From: Monona Rossol <0000012821515289-dmarc-request**At_Symbol_Here**>
Subject: Re: [DCHAS-L] Latex and Nitrile Glove Allergies
Date: Sun, 4 Sep 2016 18:38:14 -0400
Reply-To: DCHAS-L <DCHAS-L**At_Symbol_Here**MED.CORNELL.EDU>
Message-ID: 156f75a2371-2752-c910**At_Symbol_Here**

Bingo, Alan.   It was talking to these people that made me so suspicious.  

There were some very interesting animal tests that showed a similar effect.  Rats subjected to a toxic substance in a quantity high enough to make them ill would show the same toxic effects and aversion when they were exposed to the same chemical in doses that were too low to physically cause the symptoms.

So these people may actually be feeling something, but it ain't allergy.

Idiopathic Environmental Intolerances is a good moniker for this problem.  

I stress in my training that there is no relationship between odor and toxicity.  There are things that stink that don't hurt you and things that smell good that are very toxic. And many toxic airborne substances have little or no odor.   Your nose is a damn liar.  Use your brain instead.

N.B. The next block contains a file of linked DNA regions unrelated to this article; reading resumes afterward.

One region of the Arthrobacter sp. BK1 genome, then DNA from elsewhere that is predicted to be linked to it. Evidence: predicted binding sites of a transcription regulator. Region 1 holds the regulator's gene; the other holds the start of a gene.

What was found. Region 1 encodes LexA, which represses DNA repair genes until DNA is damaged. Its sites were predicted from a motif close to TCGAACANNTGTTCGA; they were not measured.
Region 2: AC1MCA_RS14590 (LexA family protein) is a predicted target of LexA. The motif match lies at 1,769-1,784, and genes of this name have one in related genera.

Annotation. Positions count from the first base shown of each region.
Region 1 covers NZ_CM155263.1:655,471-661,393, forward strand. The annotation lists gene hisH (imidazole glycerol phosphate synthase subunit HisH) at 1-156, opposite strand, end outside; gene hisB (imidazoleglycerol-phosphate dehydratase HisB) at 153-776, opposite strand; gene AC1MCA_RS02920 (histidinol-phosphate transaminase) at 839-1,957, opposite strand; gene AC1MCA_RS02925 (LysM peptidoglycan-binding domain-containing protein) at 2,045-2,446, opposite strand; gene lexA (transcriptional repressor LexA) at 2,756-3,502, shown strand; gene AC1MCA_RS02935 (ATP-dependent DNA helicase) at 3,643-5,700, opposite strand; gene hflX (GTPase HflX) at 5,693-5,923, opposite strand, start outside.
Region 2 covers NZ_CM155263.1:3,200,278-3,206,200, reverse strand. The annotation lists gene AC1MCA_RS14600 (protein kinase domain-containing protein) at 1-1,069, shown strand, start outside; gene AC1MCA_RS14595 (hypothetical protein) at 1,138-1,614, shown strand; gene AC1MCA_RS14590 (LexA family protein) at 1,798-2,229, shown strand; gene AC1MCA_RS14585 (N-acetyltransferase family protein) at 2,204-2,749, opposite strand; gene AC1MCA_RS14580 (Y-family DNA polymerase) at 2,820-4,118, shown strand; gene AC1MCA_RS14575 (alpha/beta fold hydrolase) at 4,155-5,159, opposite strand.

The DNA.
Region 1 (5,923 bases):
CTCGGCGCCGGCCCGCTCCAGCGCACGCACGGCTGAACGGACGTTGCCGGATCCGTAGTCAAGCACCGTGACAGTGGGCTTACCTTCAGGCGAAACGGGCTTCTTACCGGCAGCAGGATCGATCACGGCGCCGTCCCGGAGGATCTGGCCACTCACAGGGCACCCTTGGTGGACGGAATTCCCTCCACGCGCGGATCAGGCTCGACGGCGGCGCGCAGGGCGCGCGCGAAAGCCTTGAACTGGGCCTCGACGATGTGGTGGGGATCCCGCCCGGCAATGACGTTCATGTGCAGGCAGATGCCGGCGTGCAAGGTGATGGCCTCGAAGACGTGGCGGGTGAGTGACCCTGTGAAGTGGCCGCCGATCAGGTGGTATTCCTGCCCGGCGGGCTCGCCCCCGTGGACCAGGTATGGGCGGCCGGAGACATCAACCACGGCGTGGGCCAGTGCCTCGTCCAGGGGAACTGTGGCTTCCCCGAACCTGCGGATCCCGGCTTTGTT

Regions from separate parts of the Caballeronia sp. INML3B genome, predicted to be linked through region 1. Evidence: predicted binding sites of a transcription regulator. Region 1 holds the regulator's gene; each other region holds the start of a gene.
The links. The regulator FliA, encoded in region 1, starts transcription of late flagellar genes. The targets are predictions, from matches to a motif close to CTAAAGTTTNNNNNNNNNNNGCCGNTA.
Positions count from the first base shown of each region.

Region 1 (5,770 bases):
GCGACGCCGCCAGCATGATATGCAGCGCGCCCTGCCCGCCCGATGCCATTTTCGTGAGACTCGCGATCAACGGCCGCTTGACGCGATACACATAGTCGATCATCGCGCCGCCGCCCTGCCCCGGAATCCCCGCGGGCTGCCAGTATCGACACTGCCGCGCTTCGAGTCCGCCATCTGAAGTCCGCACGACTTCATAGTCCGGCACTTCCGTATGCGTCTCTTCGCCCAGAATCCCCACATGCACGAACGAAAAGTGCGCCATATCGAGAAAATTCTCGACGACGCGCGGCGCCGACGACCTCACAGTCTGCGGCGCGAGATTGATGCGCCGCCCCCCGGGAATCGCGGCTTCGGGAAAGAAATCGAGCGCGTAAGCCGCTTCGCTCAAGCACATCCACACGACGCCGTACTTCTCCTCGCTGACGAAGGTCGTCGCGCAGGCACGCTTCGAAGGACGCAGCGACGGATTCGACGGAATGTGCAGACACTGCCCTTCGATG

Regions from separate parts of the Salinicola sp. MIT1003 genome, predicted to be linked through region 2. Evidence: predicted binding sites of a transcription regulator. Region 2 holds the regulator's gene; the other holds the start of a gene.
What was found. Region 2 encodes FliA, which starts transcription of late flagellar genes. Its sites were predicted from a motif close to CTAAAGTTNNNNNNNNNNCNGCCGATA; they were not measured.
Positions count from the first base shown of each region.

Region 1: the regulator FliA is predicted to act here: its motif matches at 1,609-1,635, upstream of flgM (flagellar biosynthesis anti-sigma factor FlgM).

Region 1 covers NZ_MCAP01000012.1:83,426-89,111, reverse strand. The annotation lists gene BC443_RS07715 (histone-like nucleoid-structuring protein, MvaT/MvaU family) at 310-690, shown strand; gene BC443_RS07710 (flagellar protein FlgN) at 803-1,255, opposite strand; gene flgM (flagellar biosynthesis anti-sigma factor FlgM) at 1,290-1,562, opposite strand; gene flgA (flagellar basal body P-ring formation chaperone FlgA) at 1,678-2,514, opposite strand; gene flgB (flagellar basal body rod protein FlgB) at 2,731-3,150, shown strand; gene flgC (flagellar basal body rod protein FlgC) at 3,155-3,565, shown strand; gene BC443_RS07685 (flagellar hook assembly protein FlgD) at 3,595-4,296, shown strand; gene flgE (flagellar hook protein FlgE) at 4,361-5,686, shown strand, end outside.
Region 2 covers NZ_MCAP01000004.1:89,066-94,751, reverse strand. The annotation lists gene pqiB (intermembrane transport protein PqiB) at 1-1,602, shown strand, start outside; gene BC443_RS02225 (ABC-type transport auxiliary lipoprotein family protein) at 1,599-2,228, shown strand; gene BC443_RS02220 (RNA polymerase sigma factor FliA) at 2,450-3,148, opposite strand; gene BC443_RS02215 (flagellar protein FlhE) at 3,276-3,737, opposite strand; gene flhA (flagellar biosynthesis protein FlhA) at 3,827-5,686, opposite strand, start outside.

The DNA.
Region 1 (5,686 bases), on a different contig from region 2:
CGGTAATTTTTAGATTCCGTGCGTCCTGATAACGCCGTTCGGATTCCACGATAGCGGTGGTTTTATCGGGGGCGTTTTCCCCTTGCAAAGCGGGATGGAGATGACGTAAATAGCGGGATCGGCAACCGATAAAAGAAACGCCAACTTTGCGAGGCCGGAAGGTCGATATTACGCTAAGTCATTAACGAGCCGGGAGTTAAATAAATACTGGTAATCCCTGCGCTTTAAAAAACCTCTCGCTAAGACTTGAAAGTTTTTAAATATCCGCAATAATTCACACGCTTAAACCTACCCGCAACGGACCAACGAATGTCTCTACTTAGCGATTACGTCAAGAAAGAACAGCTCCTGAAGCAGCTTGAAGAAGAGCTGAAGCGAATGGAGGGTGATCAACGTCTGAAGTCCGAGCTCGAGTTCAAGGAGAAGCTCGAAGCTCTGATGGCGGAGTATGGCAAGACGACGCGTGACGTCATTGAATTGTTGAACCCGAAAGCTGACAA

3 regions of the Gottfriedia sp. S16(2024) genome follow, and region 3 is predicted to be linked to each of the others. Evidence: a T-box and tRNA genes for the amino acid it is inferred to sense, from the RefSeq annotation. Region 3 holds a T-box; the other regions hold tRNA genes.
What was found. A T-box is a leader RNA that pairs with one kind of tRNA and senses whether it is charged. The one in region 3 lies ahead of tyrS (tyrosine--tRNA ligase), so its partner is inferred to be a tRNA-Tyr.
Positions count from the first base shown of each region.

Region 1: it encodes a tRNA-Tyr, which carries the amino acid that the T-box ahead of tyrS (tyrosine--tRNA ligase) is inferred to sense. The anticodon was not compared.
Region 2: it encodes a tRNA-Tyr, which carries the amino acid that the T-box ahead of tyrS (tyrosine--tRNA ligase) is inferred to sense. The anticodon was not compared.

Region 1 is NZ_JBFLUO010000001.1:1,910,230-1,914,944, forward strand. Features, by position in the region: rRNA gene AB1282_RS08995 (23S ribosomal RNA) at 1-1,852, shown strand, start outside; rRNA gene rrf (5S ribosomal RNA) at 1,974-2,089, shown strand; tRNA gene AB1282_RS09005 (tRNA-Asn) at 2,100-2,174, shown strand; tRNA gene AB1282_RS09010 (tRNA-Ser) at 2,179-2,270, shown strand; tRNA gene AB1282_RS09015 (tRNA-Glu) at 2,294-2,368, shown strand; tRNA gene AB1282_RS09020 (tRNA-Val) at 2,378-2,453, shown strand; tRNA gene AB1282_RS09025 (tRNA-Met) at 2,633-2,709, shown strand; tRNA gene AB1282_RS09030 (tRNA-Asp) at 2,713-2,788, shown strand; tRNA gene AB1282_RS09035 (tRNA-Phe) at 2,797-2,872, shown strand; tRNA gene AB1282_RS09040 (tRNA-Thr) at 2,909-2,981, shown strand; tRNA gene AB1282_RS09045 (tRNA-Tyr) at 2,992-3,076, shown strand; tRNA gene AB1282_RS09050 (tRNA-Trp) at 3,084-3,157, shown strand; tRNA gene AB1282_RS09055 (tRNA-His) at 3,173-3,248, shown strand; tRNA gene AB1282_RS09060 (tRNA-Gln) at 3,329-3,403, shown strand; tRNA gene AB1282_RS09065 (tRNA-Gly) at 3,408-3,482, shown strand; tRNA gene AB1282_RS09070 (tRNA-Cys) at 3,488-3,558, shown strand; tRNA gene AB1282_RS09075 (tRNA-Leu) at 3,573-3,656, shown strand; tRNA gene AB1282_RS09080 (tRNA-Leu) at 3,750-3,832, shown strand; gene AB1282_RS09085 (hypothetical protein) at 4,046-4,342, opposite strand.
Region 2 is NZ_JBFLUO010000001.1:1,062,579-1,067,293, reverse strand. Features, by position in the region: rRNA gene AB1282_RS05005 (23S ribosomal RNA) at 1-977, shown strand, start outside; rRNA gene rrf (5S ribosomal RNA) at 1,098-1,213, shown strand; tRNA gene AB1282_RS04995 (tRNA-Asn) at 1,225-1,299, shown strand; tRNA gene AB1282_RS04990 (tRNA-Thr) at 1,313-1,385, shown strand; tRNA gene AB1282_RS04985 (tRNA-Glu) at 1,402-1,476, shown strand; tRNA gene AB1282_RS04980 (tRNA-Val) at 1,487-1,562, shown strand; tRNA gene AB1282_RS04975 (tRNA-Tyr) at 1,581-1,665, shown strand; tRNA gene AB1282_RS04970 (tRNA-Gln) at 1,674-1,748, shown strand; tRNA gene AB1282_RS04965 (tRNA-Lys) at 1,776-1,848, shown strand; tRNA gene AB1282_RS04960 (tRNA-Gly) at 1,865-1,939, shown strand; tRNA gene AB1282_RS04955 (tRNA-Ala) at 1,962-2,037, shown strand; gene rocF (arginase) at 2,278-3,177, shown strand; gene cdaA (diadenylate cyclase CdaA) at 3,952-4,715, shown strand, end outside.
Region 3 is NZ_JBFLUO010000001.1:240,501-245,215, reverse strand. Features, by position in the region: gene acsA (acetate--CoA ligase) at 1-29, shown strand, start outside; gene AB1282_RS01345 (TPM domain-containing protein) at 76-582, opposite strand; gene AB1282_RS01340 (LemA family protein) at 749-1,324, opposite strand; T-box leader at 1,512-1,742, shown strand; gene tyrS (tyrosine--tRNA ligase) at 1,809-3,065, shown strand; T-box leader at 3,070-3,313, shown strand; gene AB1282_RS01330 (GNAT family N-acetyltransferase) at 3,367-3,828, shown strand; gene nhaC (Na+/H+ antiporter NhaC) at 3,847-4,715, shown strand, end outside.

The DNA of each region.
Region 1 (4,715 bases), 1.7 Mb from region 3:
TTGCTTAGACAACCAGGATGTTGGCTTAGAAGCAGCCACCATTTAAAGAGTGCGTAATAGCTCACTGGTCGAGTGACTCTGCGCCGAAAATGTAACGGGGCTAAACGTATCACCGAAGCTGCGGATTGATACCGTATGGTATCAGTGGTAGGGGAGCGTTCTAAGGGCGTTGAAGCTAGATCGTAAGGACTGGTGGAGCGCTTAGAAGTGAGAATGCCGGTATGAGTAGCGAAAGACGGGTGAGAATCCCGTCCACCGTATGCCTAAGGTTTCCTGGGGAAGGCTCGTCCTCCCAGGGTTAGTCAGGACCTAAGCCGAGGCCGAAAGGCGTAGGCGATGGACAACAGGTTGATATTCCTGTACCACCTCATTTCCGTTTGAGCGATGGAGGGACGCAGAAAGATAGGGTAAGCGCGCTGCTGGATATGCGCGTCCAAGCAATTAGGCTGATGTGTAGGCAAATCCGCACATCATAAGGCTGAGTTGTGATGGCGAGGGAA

Monona Rossol, M.S., M.F.A., Industrial Hygienist
President:  Arts, Crafts & Theater Safety, Inc.
Safety Officer: Local USA829, IATSE
181 Thompson St., #23
New York, NY 10012     212-777-0062


-----Original Message-----
From: Alan Hall <ahalltoxic**At_Symbol_Here**GMAIL.COM>
Sent: Sun, Sep 4, 2016 1:59 pm
Subject: Re: [DCHAS-L] Latex and Nitrile Glove Allergies

Monona, Sammye, et al,,

This one reminds me of what was popularized as Multiple Cemical Sensitivities (allergic to the 20th century).  When evaluating such patients, the physician finds a nearly completely positive review of systems and no clinical sings whatsoever on physical examination and perfectly normal common screening laboartaatory tests.  The International Programme on Chemical Safety (WHO, ILO, UNEP) had a large symposium on this plexing problem some years ago and decided it should be called Idiopathic Environmental Intolerances instead.

Having encounteredd a number of such fotks with this condition, I came to call it Perceived sensitivity to Chemicals, because these folks did subjective feel ill when they perceived they were exposed to chemicals, most often triggered, most triggered by strong or disagreeable odors.  One such  group could not drive their cars because they felt ill when they thought they were exposed to exhaust fumes, especiallydeisel truck exhaust.  This could be ameliorated by having them wear a standard surgical mask with the bottom ties left untied.  And of course, such a mask even if properly worn is not effective for protecting agains exhaust fumes.  However, the patients felt better and could resume driving. They also patronized full-service gas stations and avoided the soap and detergents and cosmetics aisles when shopping.